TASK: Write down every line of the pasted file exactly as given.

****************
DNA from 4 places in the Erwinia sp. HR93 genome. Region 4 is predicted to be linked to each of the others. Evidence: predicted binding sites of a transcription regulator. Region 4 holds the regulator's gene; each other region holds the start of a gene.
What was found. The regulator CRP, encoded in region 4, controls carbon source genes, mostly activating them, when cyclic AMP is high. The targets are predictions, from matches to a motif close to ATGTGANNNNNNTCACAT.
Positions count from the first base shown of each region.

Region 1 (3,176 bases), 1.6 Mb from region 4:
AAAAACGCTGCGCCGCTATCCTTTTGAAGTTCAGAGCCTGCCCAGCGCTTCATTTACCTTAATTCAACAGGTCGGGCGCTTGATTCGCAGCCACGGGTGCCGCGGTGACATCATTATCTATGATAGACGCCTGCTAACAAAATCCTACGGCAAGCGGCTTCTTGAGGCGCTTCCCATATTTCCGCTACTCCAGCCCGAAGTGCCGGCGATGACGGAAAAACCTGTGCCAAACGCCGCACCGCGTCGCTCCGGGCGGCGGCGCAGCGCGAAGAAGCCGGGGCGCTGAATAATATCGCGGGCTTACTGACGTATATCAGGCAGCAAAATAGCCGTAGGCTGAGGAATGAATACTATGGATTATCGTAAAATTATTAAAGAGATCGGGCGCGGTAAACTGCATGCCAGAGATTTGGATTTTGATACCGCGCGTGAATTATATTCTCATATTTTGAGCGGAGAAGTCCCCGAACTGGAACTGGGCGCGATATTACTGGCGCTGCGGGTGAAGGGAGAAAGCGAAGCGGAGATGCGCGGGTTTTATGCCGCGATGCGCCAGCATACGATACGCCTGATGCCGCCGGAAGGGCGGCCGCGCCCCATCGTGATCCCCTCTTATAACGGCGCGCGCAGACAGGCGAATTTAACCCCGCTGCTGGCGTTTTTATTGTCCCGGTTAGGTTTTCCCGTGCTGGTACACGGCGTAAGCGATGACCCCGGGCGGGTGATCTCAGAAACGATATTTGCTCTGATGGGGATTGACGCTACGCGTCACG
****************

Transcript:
DNA from 4 places in the Erwinia sp. HR93 genome. Region 4 is predicted to be linked to each of the others. Evidence: predicted binding sites of a transcription regulator. Region 4 holds the regulator's gene; each other region holds the start of a gene.
What was found. The regulator CRP, encoded in region 4, controls carbon source genes, mostly activating them, when cyclic AMP is high. The targets are predictions, from matches to a motif close to ATGTGANNNNNNTCACAT.
Positions count from the first base shown of each region.

Region 1 (3,176 bases), 1.6 Mb from region 4:
AAAAACGCTGCGCCGCTATCCTTTTGAAGTTCAGAGCCTGCCCAGCGCTTCATTTACCTTAATTCAACAGGTCGGGCGCTTGATTCGCAGCCACGGGTGCCGCGGTGACATCATTATCTATGATAGACGCCTGCTAACAAAATCCTACGGCAAGCGGCTTCTTGAGGCGCTTCCCATATTTCCGCTACTCCAGCCCGAAGTGCCGGCGATGACGGAAAAACCTGTGCCAAACGCCGCACCGCGTCGCTCCGGGCGGCGGCGCAGCGCGAAGAAGCCGGGGCGCTGAATAATATCGCGGGCTTACTGACGTATATCAGGCAGCAAAATAGCCGTAGGCTGAGGAATGAATACTATGGATTATCGTAAAATTATTAAAGAGATCGGGCGCGGTAAACTGCATGCCAGAGATTTGGATTTTGATACCGCGCGTGAATTATATTCTCATATTTTGAGCGGAGAAGTCCCCGAACTGGAACTGGGCGCGATATTACTGGCGCTGCGGGTGAAGGGAGAAAGCGAAGCGGAGATGCGCGGGTTTTATGCCGCGATGCGCCAGCATACGATACGCCTGATGCCGCCGGAAGGGCGGCCGCGCCCCATCGTGATCCCCTCTTATAACGGCGCGCGCAGACAGGCGAATTTAACCCCGCTGCTGGCGTTTTTATTGTCCCGGTTAGGTTTTCCCGTGCTGGTACACGGCGTAAGCGATGACCCCGGGCGGGTGATCTCAGAAACGATATTTGCTCTGATGGGGATTGACGCTACGCGTCACG